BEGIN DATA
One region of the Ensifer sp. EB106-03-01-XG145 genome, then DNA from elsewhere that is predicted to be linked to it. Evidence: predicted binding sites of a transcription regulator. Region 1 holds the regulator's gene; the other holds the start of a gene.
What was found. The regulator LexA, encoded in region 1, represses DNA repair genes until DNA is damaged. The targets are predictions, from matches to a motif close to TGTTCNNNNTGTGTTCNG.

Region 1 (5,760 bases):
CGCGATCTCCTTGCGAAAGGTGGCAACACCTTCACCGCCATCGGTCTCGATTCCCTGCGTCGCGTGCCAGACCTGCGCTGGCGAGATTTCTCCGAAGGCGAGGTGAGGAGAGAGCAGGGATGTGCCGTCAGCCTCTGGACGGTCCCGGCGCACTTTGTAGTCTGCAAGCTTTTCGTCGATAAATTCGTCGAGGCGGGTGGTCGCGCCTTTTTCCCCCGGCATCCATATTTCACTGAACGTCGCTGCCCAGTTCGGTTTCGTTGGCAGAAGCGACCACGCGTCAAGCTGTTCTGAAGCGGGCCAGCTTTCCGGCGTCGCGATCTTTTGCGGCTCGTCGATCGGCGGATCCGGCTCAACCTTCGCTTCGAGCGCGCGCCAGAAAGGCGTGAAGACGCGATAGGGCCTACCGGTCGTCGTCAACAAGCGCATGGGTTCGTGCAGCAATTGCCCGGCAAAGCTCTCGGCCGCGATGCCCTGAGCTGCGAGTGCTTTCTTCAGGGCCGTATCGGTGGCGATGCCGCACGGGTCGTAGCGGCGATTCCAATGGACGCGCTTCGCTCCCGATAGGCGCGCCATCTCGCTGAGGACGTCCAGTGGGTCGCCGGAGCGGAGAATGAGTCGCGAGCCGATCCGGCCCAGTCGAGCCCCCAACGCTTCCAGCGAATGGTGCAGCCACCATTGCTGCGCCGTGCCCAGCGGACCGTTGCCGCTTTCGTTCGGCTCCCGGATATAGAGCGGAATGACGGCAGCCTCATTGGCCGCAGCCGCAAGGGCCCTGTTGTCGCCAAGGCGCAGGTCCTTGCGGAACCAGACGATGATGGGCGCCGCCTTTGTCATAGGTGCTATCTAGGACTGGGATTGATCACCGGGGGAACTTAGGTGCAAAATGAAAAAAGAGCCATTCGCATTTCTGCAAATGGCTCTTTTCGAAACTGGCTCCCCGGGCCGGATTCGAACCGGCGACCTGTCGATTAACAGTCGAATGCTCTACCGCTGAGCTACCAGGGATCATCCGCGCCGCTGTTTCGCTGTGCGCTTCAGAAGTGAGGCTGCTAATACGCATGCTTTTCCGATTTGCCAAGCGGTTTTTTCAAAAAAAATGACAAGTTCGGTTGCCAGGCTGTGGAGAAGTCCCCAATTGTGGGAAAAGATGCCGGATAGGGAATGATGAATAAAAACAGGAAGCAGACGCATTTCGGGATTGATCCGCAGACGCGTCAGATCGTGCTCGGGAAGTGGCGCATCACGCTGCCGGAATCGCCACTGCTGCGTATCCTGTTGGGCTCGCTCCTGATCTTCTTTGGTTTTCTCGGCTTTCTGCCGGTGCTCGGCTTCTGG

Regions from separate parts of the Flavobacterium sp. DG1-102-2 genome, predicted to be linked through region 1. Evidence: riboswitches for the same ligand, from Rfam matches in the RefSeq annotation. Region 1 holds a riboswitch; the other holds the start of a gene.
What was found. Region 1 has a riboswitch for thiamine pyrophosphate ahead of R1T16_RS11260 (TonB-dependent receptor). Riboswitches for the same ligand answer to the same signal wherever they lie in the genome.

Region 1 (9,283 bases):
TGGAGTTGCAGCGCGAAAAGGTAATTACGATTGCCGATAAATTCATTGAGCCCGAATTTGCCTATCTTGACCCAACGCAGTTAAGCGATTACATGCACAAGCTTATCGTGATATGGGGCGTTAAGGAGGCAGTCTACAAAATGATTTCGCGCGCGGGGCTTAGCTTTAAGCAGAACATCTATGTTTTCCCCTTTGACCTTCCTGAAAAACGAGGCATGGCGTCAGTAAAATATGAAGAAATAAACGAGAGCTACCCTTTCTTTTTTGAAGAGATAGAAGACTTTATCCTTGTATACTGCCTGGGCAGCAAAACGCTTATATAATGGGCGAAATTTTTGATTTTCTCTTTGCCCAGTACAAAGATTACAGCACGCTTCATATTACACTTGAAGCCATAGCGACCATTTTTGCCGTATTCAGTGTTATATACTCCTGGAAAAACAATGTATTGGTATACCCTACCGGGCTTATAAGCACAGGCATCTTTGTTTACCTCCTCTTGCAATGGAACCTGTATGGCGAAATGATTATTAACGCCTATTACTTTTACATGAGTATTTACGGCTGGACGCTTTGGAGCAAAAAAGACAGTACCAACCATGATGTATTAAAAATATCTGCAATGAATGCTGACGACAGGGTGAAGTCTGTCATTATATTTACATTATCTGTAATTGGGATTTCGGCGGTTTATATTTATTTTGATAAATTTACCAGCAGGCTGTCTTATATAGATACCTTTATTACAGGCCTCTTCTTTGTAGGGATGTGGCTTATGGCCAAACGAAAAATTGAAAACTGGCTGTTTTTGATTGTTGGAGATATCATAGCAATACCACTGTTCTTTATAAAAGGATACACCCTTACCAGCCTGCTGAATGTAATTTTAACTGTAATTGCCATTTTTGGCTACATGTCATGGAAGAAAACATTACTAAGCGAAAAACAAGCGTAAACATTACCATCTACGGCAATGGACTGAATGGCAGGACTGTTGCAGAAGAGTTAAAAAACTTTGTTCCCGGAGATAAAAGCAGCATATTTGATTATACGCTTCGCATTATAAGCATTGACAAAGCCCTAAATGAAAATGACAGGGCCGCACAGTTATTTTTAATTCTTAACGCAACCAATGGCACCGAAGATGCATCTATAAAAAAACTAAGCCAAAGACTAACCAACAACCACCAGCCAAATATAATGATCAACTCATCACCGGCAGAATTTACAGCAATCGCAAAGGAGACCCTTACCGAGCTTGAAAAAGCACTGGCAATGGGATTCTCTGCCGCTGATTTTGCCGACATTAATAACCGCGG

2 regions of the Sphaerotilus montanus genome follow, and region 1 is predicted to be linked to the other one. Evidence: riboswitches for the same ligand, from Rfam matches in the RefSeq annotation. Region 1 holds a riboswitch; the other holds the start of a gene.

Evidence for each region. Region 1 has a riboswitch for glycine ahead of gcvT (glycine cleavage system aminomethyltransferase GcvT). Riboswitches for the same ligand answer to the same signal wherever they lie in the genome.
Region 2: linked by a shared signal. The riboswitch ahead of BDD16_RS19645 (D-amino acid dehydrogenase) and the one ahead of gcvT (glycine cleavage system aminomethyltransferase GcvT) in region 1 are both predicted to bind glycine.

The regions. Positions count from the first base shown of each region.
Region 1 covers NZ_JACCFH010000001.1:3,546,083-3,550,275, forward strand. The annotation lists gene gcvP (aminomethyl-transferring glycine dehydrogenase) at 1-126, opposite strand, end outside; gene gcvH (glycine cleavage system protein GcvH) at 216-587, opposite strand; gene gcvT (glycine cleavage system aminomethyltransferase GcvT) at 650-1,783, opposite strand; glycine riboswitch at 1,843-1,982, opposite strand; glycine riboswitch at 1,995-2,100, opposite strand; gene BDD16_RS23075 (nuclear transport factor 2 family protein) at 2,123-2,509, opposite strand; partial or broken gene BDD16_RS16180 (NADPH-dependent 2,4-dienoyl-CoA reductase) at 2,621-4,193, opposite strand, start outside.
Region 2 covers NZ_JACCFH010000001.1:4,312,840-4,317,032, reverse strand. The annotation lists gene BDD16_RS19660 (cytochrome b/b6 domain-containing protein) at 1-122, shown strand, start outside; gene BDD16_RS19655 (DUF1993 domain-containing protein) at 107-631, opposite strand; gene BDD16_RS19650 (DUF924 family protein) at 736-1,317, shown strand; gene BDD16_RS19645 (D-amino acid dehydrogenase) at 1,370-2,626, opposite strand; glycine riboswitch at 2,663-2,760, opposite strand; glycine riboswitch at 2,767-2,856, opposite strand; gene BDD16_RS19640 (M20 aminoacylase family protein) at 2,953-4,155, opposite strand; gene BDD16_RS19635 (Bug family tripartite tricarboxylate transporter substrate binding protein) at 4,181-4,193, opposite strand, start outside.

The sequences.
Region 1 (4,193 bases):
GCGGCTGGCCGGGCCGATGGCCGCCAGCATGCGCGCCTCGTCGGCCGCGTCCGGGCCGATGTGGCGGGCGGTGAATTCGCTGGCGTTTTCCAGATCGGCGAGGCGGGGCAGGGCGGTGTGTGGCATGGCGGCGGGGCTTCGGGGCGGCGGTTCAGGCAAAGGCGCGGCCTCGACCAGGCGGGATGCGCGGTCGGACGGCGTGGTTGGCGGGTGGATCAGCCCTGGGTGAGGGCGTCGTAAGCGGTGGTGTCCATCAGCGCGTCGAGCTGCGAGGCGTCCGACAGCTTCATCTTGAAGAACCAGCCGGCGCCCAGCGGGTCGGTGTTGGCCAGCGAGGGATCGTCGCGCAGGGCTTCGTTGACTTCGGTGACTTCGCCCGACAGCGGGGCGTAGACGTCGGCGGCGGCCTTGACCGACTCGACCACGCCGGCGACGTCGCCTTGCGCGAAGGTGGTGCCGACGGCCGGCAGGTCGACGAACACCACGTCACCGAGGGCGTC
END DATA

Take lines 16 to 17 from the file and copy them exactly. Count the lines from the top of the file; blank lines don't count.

Region 1 (4,193 bases):
GCGGCTGGCCGGGCCGATGGCCGCCAGCATGCGCGCCTCGTCGGCCGCGTCCGGGCCGATGTGGCGGGCGGTGAATTCGCTGGCGTTTTCCAGATCGGCGAGGCGGGGCAGGGCGGTGTGTGGCATGGCGGCGGGGCTTCGGGGCGGCGGTTCAGGCAAAGGCGCGGCCTCGACCAGGCGGGATGCGCGGTCGGACGGCGTGGTTGGCGGGTGGATCAGCCCTGGGTGAGGGCGTCGTAAGCGGTGGTGTCCATCAGCGCGTCGAGCTGCGAGGCGTCCGACAGCTTCATCTTGAAGAACCAGCCGGCGCCCAGCGGGTCGGTGTTGGCCAGCGAGGGATCGTCGCGCAGGGCTTCGTTGACTTCGGTGACTTCGCCCGACAGCGGGGCGTAGACGTCGGCGGCGGCCTTGACCGACTCGACCACGCCGGCGACGTCGCCTTGCGCGAAGGTGGTGCCGACGGCCGGCAGGTCGACGAACACCACGTCACCGAGGGCGTC